In 1922, George Mauboussin had become the named partner of "Mauboussin, Successeur de Noury," a French jewellery house that traced its roots to its founding by M. Rocher in 1827. [12] In March 1927, the Duke of Westminster used US importers Mayers, Osterwald & Muhlfeld to sell the diamond to Parisian jeweller George Mauboussin, who was living in the United States at the time. [13] Mauboussin's importation of the diamond into the United States was tax free, since the diamond was determined to be an artistic antiquity produced more than one hundred years prior to the date of importation. [4] However, E. F. Bendler, an American wholesaler and dealer in diamonds and a rival of Mauboussin, filed a protest that resulted in a lawsuit to determine whether a tax should be imposed on the diamond's entry into the United States. [4] By November 1927, Mauboussin considered selling the diamond to friends of General Primo de Rivera, who planned to give the diamond to the dictator on the occasion of his forthcoming investiture as marshal of Spain. [14] That sale never materialised and the lawsuit continued. The diamond was nearly lost in a theft that occurred in January 1929, when four gunmen robbed the Park Avenue jewellery store where the Nassak Diamond was being kept. [15] However, the thieves missed finding the diamond because it was being stored in a soiled envelope. [15] [16]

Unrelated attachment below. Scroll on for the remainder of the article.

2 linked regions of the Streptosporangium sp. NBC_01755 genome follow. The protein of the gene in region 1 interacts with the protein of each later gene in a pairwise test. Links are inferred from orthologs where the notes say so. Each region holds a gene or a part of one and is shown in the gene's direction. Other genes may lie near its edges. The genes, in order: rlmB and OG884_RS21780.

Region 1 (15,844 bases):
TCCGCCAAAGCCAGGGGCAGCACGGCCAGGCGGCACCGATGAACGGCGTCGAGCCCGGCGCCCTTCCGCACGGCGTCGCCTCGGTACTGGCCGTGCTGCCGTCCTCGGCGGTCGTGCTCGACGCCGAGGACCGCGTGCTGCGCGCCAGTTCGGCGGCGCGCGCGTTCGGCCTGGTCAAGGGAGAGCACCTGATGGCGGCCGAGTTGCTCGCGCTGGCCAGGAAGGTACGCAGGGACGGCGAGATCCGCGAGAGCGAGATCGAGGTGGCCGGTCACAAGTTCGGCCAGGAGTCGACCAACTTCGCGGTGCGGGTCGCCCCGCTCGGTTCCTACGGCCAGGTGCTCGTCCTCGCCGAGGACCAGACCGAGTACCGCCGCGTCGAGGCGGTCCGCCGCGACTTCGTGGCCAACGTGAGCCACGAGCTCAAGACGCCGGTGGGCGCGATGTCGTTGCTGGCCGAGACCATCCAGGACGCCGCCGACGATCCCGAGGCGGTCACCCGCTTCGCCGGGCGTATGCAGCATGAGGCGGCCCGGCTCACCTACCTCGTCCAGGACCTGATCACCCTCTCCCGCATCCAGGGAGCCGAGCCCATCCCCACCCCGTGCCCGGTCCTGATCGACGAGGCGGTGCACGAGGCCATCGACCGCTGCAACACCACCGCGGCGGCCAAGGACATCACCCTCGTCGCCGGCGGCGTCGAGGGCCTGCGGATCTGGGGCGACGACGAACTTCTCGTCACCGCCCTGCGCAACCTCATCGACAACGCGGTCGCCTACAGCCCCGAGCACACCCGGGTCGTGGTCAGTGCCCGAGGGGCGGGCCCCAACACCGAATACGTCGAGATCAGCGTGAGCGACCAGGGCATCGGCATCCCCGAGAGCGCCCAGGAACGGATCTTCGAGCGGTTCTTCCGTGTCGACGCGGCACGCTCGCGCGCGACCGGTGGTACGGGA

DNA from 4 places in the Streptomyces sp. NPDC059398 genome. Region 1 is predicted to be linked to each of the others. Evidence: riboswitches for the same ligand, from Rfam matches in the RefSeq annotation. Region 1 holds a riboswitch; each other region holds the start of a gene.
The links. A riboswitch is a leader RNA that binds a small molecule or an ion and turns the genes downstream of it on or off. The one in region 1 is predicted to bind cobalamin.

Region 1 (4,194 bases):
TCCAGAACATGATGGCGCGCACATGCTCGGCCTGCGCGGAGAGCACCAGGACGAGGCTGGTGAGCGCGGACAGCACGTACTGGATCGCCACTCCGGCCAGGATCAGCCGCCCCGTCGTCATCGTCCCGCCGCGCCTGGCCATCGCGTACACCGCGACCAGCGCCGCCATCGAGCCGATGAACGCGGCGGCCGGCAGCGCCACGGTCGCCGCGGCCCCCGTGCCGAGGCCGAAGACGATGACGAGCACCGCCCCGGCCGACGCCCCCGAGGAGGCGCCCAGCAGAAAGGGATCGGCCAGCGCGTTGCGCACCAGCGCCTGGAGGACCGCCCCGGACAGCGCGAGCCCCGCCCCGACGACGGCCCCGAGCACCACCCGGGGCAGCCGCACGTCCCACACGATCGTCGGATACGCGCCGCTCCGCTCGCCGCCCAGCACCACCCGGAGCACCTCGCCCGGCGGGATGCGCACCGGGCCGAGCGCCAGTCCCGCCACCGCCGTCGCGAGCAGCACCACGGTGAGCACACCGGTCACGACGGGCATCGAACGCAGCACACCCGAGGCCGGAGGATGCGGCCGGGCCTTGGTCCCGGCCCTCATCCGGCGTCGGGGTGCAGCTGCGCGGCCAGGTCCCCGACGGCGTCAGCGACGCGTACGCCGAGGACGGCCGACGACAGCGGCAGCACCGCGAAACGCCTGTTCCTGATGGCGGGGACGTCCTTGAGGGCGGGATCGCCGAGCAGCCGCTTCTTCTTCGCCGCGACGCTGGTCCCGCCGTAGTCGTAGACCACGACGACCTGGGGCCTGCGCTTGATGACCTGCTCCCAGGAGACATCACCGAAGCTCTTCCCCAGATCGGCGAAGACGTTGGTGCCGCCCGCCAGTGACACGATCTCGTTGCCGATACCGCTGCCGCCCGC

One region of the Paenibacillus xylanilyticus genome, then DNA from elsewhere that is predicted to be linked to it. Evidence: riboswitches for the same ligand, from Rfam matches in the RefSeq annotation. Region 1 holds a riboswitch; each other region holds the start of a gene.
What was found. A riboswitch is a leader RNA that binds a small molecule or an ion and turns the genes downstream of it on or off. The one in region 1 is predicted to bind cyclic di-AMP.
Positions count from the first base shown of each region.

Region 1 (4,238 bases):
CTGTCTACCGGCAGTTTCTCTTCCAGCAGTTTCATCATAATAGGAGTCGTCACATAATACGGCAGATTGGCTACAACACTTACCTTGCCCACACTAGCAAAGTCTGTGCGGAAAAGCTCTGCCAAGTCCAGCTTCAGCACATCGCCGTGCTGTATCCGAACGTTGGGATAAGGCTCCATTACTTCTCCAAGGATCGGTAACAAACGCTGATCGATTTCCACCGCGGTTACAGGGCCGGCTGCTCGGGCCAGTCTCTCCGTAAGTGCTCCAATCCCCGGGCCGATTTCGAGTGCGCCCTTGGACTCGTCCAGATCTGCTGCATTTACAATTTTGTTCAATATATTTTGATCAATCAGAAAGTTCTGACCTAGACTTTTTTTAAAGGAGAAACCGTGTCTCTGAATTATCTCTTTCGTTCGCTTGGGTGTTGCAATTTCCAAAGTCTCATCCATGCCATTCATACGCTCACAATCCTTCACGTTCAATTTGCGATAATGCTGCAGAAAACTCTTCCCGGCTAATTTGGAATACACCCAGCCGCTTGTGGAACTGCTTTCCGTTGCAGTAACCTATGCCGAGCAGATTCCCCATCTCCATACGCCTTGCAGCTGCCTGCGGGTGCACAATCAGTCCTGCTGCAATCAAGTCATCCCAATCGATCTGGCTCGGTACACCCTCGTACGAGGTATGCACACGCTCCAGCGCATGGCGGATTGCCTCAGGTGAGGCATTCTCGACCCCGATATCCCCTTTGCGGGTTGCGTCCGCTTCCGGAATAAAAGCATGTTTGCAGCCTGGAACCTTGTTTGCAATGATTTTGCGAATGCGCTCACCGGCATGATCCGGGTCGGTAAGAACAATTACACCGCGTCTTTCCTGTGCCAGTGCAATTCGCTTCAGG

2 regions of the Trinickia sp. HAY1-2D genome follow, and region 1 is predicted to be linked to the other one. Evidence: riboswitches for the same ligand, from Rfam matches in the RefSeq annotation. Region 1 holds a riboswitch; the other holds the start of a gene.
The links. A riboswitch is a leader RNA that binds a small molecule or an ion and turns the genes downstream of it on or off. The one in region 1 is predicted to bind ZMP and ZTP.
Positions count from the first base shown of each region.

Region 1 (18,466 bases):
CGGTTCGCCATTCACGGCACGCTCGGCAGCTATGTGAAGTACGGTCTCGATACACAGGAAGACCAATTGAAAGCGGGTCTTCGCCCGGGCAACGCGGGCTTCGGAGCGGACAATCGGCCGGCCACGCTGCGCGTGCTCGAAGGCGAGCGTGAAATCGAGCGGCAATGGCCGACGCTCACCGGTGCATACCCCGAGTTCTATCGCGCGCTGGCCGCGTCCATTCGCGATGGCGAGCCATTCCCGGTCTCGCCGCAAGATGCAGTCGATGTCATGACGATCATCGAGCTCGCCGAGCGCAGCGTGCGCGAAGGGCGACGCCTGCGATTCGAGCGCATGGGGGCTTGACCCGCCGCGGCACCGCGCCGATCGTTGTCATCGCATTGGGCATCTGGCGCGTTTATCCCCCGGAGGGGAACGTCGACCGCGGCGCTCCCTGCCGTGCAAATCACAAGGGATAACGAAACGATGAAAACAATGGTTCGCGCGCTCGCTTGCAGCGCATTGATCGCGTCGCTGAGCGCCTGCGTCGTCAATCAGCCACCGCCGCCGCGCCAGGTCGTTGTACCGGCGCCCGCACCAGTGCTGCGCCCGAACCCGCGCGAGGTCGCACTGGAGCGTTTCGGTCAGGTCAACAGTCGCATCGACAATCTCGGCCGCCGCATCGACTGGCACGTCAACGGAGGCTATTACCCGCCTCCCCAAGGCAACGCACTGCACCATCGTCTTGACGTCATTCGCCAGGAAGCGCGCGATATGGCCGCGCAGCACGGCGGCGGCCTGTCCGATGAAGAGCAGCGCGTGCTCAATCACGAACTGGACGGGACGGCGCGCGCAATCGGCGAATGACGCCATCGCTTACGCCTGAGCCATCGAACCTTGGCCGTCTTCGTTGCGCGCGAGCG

After the first robbery attempt, Mauboussin's jewellery firm opened a branch in New York City on 1 October 1929, only to be met by the Wall Street Crash of 1929 at the end of October. [17] To compound matters, the same gang of international robbers tried to steal the Nassak Diamond again in May 1930, but once again missed it. [18]

Prior to the outcome of the lawsuit, the insured diamond was valued between US$400,000 and $500,000 (allowing for inflation, this would now be $6.49 million and $8.11 million). [18] At the time the lawsuit was pending, imported diamonds that were cut and suitable for use in the manufacture of jewellery, without actually being set as jewellery were subject to an ad valorem tax of 20% its value. [2] However, artistic antiquities produced more than one hundred years prior to the date of importation could be imported into the United States duty-free; that is to say, without having to pay a 20% tax. [2] The final decision of the lawsuit was released on 4 June 1930. [5] In that decision, the court determined that the unset 78.625 carats (15,725.0 mg) Nassak Diamond was not an artistic antiquity and was suitable for use in manufacture of jewellery. [5] In particular, the court said that the 1930 Nassak Diamond was nothing more than "a large diamond, cut in an ordinary way." [19] As a result, the importer owed an ad valorem tax of 20% of the diamond's value under US Tariff Act of 1922. [19]